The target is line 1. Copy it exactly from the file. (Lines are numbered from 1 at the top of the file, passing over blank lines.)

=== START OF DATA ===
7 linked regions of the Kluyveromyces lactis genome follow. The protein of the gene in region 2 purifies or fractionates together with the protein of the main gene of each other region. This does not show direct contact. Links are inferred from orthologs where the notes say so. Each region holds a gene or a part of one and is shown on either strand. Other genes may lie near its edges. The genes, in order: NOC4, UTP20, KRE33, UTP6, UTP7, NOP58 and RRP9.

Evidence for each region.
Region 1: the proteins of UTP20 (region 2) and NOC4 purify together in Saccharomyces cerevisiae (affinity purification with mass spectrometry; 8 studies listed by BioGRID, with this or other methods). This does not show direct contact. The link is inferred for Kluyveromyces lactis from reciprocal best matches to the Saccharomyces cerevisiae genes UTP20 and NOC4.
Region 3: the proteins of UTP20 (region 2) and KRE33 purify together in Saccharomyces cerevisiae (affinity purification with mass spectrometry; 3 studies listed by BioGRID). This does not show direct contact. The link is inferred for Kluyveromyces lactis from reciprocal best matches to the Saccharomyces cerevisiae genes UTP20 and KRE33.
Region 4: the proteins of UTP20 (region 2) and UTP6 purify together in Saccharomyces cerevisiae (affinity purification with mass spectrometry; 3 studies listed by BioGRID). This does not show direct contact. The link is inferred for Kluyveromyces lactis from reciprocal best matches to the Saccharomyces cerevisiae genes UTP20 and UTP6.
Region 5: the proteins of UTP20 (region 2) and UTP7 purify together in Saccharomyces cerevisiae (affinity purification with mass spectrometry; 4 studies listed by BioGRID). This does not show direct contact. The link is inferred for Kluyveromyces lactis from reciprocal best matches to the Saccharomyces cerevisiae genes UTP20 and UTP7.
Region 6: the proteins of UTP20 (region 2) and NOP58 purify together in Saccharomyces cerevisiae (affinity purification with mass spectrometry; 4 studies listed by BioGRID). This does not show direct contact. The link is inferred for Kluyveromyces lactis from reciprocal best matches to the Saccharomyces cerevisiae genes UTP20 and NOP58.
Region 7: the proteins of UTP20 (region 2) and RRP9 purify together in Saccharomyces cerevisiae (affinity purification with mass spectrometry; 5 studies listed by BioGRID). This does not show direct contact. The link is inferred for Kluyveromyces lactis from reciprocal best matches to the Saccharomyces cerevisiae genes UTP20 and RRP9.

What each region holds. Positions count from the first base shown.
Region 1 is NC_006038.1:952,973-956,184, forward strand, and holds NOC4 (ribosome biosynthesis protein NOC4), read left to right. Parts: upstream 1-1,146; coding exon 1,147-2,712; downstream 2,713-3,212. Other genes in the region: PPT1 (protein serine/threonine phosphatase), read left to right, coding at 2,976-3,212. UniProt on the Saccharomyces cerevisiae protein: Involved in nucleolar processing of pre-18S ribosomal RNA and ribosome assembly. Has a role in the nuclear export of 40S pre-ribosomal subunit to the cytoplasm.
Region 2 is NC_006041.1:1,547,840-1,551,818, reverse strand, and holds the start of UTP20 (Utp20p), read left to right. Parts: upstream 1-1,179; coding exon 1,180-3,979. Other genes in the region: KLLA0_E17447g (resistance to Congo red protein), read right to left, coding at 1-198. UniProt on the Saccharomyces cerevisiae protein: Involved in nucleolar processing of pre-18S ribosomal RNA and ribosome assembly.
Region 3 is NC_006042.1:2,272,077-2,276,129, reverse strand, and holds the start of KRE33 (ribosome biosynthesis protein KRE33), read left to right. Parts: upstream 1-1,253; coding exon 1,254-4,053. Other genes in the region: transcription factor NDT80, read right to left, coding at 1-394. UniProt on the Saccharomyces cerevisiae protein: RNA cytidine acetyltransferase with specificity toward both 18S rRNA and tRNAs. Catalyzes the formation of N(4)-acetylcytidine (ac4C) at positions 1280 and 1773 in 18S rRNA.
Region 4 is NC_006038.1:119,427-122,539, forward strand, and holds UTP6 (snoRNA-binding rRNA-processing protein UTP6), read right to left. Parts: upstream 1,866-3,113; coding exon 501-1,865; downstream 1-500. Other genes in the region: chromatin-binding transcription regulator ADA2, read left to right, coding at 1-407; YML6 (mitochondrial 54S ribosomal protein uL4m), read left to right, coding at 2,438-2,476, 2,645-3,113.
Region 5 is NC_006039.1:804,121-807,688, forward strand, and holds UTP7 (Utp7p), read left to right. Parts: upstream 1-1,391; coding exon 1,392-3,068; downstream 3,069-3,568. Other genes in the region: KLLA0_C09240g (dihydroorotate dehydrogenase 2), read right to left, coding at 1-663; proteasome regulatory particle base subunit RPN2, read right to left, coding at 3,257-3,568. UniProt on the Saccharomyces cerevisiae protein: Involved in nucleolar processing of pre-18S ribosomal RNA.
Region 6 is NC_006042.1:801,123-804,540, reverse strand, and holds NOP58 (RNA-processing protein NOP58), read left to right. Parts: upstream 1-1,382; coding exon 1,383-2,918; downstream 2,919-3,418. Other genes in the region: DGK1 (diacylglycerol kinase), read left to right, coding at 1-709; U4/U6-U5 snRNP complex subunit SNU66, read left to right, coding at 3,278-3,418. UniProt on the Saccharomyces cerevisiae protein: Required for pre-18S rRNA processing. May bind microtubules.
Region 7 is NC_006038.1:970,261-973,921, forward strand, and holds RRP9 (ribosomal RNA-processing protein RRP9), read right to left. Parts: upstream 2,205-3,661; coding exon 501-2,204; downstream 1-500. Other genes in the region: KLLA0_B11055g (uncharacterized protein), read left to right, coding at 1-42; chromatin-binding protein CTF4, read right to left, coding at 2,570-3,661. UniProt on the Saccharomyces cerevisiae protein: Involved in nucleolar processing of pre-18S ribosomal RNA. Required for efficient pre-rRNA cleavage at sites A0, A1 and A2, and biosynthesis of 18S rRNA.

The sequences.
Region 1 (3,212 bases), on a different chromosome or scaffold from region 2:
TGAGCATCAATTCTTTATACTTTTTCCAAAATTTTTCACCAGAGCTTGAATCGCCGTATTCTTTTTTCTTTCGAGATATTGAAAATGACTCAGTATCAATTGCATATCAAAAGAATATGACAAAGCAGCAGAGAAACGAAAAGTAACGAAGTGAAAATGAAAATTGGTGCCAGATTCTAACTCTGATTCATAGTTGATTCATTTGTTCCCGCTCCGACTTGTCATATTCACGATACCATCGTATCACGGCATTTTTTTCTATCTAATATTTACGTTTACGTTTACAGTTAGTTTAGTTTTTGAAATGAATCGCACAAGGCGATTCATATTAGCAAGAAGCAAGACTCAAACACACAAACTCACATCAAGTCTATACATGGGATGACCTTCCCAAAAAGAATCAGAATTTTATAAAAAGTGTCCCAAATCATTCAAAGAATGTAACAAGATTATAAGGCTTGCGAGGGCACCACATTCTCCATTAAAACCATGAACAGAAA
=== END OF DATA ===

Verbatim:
7 linked regions of the Kluyveromyces lactis genome follow. The protein of the gene in region 2 purifies or fractionates together with the protein of the main gene of each other region. This does not show direct contact. Links are inferred from orthologs where the notes say so. Each region holds a gene or a part of one and is shown on either strand. Other genes may lie near its edges. The genes, in order: NOC4, UTP20, KRE33, UTP6, UTP7, NOP58 and RRP9.